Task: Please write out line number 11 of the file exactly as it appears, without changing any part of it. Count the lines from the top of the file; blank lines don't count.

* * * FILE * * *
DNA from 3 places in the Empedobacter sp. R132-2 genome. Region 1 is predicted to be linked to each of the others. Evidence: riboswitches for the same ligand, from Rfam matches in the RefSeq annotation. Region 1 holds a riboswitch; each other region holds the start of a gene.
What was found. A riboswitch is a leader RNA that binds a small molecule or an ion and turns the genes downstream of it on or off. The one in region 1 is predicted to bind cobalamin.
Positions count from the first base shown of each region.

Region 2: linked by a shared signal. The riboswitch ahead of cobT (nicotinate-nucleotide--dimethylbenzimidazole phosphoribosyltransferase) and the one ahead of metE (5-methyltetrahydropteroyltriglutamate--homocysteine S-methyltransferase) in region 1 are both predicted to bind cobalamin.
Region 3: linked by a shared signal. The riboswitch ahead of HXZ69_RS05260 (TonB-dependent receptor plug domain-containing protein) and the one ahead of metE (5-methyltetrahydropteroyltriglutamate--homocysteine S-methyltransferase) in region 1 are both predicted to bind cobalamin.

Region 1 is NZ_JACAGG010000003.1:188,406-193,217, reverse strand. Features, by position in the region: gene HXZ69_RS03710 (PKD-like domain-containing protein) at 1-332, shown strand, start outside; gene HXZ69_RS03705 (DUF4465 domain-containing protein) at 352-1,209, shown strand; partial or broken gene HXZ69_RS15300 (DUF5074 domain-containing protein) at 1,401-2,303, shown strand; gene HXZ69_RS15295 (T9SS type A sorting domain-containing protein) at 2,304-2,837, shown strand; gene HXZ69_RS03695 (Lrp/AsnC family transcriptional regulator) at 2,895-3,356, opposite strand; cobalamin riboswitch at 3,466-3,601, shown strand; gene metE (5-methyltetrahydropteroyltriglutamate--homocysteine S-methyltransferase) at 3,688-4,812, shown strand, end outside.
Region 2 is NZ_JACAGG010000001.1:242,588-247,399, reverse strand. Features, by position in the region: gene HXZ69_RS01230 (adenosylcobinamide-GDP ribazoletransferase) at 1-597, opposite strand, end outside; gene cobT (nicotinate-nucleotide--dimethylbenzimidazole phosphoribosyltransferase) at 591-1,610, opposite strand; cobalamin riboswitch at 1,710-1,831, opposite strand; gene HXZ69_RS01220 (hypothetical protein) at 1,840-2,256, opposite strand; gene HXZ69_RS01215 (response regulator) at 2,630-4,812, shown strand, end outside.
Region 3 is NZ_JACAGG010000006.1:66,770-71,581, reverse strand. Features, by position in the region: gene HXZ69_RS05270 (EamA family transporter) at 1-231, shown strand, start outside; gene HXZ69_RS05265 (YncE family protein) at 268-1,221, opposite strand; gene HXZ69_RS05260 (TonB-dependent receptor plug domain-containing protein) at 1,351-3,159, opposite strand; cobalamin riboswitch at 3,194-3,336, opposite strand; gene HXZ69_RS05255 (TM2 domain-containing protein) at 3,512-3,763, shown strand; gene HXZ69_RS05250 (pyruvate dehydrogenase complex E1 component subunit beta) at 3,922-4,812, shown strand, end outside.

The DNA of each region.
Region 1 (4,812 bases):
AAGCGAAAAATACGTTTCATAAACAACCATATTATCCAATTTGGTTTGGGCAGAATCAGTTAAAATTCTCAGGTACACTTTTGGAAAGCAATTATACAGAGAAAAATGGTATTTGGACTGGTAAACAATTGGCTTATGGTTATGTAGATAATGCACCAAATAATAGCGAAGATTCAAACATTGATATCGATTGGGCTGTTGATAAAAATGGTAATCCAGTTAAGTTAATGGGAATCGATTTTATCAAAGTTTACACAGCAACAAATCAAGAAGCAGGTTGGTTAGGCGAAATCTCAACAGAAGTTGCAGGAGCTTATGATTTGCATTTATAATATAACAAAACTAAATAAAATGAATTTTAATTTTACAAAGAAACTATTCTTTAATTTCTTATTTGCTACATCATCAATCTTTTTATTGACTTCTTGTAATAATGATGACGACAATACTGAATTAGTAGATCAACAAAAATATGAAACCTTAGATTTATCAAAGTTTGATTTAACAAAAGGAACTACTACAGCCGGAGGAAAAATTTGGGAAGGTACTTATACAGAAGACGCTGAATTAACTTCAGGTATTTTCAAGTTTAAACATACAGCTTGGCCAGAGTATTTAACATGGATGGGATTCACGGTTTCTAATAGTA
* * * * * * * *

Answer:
AAGCGAAAAATACGTTTCATAAACAACCATATTATCCAATTTGGTTTGGGCAGAATCAGTTAAAATTCTCAGGTACACTTTTGGAAAGCAATTATACAGAGAAAAATGGTATTTGGACTGGTAAACAATTGGCTTATGGTTATGTAGATAATGCACCAAATAATAGCGAAGATTCAAACATTGATATCGATTGGGCTGTTGATAAAAATGGTAATCCAGTTAAGTTAATGGGAATCGATTTTATCAAAGTTTACACAGCAACAAATCAAGAAGCAGGTTGGTTAGGCGAAATCTCAACAGAAGTTGCAGGAGCTTATGATTTGCATTTATAATATAACAAAACTAAATAAAATGAATTTTAATTTTACAAAGAAACTATTCTTTAATTTCTTATTTGCTACATCATCAATCTTTTTATTGACTTCTTGTAATAATGATGACGACAATACTGAATTAGTAGATCAACAAAAATATGAAACCTTAGATTTATCAAAGTTTGATTTAACAAAAGGAACTACTACAGCCGGAGGAAAAATTTGGGAAGGTACTTATACAGAAGACGCTGAATTAACTTCAGGTATTTTCAAGTTTAAACATACAGCTTGGCCAGAGTATTTAACATGGATGGGATTCACGGTTTCTAATAGTA